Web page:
When learning to play guitar, many of us explore open-position triads, and maybe barre chords on the fifth- and sixth-string roots after that. But, while these shapes are essential to get under your fingers, triads can offer myriad different sounds if you take them out of their usual context and begin to expand them beyond the confines of a single octave.
In this lesson, you’ll learn how to raise the highest note of each inversion of any triad you are working on in order to produce a spread voicing for that given triad. Doing so will allow you to breathe new life into your chord work, using triads, while keeping to the familiar three-note harmonic sound at the same time.
Read more about spread triads in my GuitarWorld.com column “Intro to Spread Triads, Part 1.”
Raised 5th Spread Triads
Before we dig into taking these spread triads onto the fretboard, let’s check out exactly how these shapes are built, looking at each inversion of a C chord as an example.
To build these spread triads, you can take any inversion of a triad that you know, such as the three inversions of C below, and then raise the highest note of each triad by one octave to produce its related spread shape.
In the root position, this means raising the 5th by an octave. In the first inversion, you will be raising the root by an octave. Finally, in the second inversion you are raising the 3rd by one octave to produce the spread triad shape on the neck.
Try a few of these shapes out before moving on to the minor, diminished and augmented versions presented below.
Major Spread Triads
The first shapes you can explore with the spread triad shapes in the previous example are major triads, 1-3-5. Here, you simply take any major triad or inversion that you know, then raise the highest notes in each shape by an octave to produce the related spread major triad.
Doing so will cause a few fingerings to be out of reach for some people, or at least tricky to play. So take your time with these shapes and work out the easier grips first, coming back to the hard, more spread-out shapes after that.
Minor Spread Triads
In order to build the next group of triads, you take the major shapes from the previous examples, 1-3-5, and lower the 3rd by a 1/2 step, forming a minor triad, 1-b3-5. From there you raise the highest note in each inversion to produce the minor version of the spread triad shapes that we saw in the previous major examples.
Though the b3 sometimes makes grabbing these shapes a bit easier than their major-triad cousins, don’t worry if you can’t grab all of these chords comfortably at first. Take your time and work out the shapes that come easy first, and explore the harder grips once you have those easier shapes under your fingers.
Diminished Spread Triads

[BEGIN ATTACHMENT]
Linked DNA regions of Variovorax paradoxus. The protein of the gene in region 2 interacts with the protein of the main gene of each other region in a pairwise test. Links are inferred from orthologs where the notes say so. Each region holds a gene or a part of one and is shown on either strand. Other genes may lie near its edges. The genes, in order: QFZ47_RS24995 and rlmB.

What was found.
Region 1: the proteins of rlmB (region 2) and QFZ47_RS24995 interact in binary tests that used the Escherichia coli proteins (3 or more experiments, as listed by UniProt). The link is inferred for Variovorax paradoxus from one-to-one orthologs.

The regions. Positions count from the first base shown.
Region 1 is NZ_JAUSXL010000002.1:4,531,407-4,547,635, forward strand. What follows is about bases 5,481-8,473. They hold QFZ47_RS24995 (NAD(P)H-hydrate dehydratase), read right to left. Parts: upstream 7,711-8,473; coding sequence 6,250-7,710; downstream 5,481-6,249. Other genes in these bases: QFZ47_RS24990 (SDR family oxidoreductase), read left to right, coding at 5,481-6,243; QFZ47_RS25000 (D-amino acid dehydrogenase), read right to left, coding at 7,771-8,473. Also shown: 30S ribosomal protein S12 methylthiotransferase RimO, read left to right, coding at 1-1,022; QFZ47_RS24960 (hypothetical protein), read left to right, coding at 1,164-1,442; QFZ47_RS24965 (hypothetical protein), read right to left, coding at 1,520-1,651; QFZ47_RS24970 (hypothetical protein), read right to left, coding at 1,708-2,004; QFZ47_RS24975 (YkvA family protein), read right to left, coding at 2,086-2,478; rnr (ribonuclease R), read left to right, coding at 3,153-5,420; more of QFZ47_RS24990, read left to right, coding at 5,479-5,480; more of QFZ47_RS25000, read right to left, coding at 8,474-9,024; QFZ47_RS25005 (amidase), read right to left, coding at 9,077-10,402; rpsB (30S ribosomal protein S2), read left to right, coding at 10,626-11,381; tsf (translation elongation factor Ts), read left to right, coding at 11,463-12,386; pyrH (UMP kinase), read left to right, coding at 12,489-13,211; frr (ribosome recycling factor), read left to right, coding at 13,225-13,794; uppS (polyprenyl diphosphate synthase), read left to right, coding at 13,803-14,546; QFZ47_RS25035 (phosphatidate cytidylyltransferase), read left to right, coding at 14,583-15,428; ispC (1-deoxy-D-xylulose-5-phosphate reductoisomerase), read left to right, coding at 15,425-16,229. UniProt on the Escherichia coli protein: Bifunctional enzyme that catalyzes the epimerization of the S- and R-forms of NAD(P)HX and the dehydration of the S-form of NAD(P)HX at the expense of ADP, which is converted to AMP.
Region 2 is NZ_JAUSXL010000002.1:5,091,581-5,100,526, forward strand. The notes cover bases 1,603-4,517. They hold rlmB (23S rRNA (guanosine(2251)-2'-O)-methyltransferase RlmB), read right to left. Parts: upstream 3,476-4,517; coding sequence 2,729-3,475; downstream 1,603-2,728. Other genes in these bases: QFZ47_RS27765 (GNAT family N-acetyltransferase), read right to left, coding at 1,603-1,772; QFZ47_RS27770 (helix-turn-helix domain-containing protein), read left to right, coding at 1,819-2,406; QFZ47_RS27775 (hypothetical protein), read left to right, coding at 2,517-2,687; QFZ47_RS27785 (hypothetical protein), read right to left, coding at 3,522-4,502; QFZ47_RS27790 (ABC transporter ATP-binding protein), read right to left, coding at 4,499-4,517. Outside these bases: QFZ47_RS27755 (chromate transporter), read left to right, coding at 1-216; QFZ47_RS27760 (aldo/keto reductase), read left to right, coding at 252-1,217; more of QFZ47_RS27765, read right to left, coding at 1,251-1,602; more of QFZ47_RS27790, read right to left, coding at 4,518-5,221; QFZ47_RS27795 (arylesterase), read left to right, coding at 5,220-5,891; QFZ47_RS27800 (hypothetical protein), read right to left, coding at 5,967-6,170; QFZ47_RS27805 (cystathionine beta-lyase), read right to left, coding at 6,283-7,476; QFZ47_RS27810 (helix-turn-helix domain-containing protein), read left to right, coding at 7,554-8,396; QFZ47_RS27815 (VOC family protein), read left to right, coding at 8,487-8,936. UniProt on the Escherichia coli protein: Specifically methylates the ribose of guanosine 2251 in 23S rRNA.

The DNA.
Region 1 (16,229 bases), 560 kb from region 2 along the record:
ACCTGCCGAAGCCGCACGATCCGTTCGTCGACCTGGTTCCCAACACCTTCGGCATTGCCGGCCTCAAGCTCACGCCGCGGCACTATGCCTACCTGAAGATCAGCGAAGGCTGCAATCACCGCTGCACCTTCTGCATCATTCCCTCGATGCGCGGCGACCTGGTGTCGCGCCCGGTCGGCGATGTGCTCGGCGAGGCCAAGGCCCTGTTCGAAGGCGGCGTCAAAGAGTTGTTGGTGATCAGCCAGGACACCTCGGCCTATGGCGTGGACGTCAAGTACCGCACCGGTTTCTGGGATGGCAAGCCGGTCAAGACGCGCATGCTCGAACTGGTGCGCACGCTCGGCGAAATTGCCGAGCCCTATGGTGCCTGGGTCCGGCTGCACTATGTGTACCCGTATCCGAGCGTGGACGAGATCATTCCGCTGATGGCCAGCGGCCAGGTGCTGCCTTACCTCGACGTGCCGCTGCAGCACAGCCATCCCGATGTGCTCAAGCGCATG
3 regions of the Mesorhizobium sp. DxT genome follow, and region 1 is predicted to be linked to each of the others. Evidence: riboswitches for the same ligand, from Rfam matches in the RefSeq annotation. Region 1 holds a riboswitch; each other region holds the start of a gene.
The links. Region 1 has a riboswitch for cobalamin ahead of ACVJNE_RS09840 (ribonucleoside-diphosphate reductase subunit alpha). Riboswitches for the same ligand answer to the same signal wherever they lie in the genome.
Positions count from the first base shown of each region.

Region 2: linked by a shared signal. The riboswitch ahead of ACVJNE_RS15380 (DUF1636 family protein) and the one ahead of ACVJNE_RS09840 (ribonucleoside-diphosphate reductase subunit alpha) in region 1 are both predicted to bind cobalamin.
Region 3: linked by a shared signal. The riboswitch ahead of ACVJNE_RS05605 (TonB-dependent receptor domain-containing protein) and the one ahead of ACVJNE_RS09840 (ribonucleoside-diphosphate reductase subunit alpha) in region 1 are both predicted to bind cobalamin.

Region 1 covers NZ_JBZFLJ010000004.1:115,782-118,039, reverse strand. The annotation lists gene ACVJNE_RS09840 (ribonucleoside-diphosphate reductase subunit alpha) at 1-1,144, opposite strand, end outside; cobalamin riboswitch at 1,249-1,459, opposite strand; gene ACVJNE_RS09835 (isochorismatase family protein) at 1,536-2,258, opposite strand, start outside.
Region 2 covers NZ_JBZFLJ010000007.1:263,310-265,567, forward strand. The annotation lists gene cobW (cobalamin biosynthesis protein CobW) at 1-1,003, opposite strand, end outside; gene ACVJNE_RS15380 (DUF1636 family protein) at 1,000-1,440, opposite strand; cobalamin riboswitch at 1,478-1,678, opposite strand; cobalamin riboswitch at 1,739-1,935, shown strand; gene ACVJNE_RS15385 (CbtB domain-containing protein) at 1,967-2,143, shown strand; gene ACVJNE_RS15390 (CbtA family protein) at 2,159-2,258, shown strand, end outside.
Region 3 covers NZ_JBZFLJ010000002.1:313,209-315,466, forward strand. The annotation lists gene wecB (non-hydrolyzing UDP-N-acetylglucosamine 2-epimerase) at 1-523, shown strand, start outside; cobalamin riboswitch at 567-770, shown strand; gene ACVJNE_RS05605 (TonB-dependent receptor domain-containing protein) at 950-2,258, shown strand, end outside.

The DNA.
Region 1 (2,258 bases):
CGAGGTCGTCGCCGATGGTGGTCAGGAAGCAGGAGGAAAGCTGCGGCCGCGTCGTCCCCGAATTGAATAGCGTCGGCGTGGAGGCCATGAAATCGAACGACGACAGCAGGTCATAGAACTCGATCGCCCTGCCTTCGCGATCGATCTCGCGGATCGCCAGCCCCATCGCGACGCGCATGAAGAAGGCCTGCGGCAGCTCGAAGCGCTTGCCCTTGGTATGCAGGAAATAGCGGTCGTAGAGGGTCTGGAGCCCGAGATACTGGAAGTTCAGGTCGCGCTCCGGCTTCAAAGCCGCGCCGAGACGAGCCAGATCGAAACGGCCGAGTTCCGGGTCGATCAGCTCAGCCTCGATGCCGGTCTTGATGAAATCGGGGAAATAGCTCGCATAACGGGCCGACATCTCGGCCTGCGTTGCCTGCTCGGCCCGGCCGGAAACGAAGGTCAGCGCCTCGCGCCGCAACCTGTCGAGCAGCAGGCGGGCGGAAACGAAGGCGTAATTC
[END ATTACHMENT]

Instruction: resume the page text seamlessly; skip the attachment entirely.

In the next group of triads, we’ll be looking at Diminished Spread Triads on the fretboard. With this shape, you are taking a minor triad, 1-b3-5, and then lowering the 5th to produce a diminished triad, 1-b3-b5.
From there, you take the highest note of each shape and raise it by an octave to form the different inversions of the diminished spread triads, as seen below.
Because the 3rd and 5th are lowered in diminished triads, they tend to be the easiest to grab when applying the spread triad approach to these shapes. But again, if you have a hard time playing any of these shapes, just work out the ones that you can play, and come back to the other shapes down the road as you explore them further in your practice routine.
Augmented Spread Triads
The last group of fingerings we’ll look at in this lesson are Augmented Spread Triads.
Here, you are taking a major triad, 1-3-5, and raising the 5th to create an augmented triad, 1-3-#5. From there, you raise the highest note of any shape by an octave in order to produce the three inversions of augmented spread triads.
Because the 5th is raised, creating a larger interval between the root and 5th than in the major or minor triads, this can cause some fingering issues. So, try out the shapes below and see which ones you like, and can grab easily, and leave the other ones for later, or just focus on the ones you can play easily on the guitar when applying them to a tune or improvisation.
As you can see, simply by raising the 5th of any inversion on any triad you are playing, you can keep the sound of the underlying chord while breathing new life into your harmonic playing at the same time.
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Matt Warnock is the owner of mattwarnockguitar.com, a free website that provides hundreds of lessons and resources designed to help guitarists of all experience levels meet their practice and performance goals. Matt lives in the UK, where he is a lecturer in Popular Music Performance at the University of Chester and an examiner for the London College of Music (Registry of Guitar Tutors).